“Exclusive Domain Investments” Emails are Spam

I recently got an email in my junk folder (I browse it for false positives sometimes) from “Exclusive Domain Investments,” a supposed domain brokerage firm representing a client interested in buying one of my domains. It’s not a scam, but it’s clever.

Here’s the email:

Is <domain removed> for sale?


One of our clients is interested in buying your domain <removed>
1.  Are you interested in selling?
2,  What is your initial asking price?
Exclusive Domain Investments

Note to all existing clients: We have 16 cars registered to our company for our management team.  As such, our insurance rates our very high.  Danny Goldberg (our PR Manager) came across an insurance search site that’s saving us $50 per car/month.  That’s $800 month in savings.  There’s no charge for the search, so I suggest you check it out:


The first thing I noticed was the note on the bottom. It didn’t make any sense to have that there. The domain name alone was spammy. Why would any client give a shit about car insurance? They aren’t the management team, nor even work for the company. And why would the message knowingly be sent to a domain owner, a stranger to the brokerage? I don’t understand why would they give a shit about saving money on their car insurance.

My first impression was that this is too silly to work – who would fall for it? but upon second thought, I concluded that it’s a great idea. It’s creative, more than believable to the average joe, and on top of it, the dude(tte) might get serious responds for some kickass domains.

I like how the seemingly professional firm – that has 16 cars registered for their management team, mind you – has a Gmail email with the username domaininvestor1999. If nothing else in the mail raised some doubt, this surely did. Right?

Trying to round up insurance leads on the interwebs is hard. It pays exceptionally well, making it very competitive. I don’t personally spam (though  I wish I did back in the ol’ days when 16 year olds were making a million dollars a year spamming AOL), but I’m interested in marketing and ads, in a creative/how-humans-tick sort of way.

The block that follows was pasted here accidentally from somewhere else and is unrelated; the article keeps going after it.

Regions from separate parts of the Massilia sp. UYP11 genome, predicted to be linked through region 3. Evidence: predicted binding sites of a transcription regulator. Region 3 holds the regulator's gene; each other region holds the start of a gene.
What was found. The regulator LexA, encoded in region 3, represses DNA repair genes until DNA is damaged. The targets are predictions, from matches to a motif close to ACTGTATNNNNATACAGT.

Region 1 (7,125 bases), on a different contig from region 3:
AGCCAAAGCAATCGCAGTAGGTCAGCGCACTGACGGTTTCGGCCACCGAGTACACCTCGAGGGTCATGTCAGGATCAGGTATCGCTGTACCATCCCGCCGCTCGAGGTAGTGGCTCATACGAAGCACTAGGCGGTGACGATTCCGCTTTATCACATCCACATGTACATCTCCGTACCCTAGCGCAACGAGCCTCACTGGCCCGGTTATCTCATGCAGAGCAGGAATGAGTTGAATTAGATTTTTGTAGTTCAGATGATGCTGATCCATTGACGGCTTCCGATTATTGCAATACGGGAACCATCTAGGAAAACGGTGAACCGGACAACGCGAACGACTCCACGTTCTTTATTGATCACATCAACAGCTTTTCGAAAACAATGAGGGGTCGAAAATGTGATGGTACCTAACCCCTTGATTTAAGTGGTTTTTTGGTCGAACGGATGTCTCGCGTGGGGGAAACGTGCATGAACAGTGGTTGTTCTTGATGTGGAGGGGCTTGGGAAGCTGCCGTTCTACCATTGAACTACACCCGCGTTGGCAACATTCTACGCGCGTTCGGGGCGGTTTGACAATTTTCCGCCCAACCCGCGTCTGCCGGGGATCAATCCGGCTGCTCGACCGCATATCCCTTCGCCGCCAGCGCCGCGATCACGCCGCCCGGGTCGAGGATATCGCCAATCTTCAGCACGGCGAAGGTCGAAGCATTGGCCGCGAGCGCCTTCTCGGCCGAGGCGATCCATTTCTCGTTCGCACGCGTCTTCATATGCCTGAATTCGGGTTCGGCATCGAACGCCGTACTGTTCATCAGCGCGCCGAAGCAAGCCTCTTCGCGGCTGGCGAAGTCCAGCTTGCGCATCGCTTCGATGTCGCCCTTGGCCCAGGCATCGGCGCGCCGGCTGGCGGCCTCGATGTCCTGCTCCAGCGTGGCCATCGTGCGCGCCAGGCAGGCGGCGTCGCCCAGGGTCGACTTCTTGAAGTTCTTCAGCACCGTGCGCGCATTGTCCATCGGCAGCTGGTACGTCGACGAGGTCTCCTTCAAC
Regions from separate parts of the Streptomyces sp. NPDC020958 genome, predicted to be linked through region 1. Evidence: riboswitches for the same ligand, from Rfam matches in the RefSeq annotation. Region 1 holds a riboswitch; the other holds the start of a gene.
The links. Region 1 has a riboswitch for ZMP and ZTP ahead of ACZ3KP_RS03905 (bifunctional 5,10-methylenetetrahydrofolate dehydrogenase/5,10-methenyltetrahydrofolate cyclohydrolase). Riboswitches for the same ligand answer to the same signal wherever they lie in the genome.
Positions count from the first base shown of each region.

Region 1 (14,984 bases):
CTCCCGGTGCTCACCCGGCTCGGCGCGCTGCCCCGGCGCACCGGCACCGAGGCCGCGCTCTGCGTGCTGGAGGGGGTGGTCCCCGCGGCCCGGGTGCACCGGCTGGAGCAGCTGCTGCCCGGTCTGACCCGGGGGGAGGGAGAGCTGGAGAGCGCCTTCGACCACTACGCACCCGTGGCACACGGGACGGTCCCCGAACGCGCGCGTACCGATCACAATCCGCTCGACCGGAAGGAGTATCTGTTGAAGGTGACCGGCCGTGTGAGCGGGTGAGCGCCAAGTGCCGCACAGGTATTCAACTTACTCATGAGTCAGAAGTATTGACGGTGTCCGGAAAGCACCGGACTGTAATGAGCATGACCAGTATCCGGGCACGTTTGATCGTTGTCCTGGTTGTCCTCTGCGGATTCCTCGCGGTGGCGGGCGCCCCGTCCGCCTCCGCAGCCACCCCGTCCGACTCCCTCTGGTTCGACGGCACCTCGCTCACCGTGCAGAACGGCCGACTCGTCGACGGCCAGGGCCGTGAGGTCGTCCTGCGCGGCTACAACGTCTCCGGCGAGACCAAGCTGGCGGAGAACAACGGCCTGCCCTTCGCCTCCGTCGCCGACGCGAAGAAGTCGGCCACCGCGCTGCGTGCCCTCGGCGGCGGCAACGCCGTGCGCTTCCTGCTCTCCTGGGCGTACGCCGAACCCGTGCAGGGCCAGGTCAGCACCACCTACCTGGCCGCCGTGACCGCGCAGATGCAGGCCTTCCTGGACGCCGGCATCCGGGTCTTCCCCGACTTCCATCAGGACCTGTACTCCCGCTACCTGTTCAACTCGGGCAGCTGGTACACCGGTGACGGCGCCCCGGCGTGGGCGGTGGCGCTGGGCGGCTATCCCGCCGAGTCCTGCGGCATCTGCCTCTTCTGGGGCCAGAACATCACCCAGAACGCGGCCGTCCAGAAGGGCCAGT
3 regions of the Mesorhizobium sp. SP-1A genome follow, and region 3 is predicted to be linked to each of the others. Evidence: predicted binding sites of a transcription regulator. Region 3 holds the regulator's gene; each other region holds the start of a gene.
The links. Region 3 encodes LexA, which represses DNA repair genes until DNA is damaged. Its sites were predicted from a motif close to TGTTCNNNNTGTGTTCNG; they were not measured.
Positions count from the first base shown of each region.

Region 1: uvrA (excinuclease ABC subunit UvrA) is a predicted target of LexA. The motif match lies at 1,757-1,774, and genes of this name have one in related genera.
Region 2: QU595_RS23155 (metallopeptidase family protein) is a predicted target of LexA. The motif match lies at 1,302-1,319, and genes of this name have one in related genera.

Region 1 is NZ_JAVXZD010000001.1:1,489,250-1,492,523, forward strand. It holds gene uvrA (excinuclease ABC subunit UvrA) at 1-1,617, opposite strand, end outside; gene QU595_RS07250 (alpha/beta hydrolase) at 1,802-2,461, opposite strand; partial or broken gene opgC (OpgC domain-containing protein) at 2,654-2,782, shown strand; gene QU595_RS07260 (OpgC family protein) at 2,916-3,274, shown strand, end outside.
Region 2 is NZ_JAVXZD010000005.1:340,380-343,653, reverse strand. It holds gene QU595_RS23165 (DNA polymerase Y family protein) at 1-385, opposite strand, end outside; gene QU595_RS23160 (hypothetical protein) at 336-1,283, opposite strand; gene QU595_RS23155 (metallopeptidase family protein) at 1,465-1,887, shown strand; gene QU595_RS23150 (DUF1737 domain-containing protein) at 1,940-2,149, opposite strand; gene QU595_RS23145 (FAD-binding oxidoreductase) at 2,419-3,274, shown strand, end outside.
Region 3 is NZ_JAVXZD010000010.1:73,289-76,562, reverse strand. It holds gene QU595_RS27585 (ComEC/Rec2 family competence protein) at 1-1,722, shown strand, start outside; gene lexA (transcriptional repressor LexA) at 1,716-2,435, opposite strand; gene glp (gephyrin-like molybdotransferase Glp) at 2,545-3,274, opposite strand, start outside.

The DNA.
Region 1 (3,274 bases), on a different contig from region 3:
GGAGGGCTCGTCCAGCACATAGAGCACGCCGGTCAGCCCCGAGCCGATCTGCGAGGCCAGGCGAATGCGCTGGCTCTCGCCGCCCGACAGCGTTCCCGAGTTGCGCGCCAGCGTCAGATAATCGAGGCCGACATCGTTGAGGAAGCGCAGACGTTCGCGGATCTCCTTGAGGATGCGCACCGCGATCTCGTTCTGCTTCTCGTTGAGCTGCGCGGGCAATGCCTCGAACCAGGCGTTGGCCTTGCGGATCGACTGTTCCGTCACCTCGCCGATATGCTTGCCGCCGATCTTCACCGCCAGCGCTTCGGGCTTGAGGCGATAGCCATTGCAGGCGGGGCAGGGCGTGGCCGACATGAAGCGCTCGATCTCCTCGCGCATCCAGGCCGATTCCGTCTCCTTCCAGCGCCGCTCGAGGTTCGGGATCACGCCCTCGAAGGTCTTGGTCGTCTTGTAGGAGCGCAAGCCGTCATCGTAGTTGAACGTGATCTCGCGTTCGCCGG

By the way, bloggers: Please stop approving spam comments. Some are fairly obvious to spot, like these:

I praise God for answering my prayers. God, you are so wonderful, majestic. Jesus Christ, I adore Your Sacred Heart.e

I like this website. This website helped me with prayer learning. Good job. Thank you. Please provide more French prayers. Bye-bye.k

Others aren’t as easy to spot from the message alone:

Your work is marvelous!!b

I found your site on technorati and read a few of your other posts. Keep up the good work. I just added your RSS feed to my Google News Reader. Looking forward to reading more from you down the road!

You’ll need to check if the comment has a URL or not, and where that URL goes. I notice that most bloggers don’t mind, and just let spam comments through, probably just because the quantity of comments a blog has is proportional to the blog’s popularity. Sometimes it just slips. If you poke around you’ll find some on this site.
Here’s one of my favorite spam comments.
Please, do not delete the given message. Money obtained from spam will go to the help hungry to children ugand

2 thoughts on ““Exclusive Domain Investments” Emails are Spam”

  1. Interesting, I have just had the same mail and thought it weird that such an investment company would have a part about car insurance. Good gimmick!
    Needless to say they won’t be getting their grubby little paws on my domain!
    Thanks for the alert.

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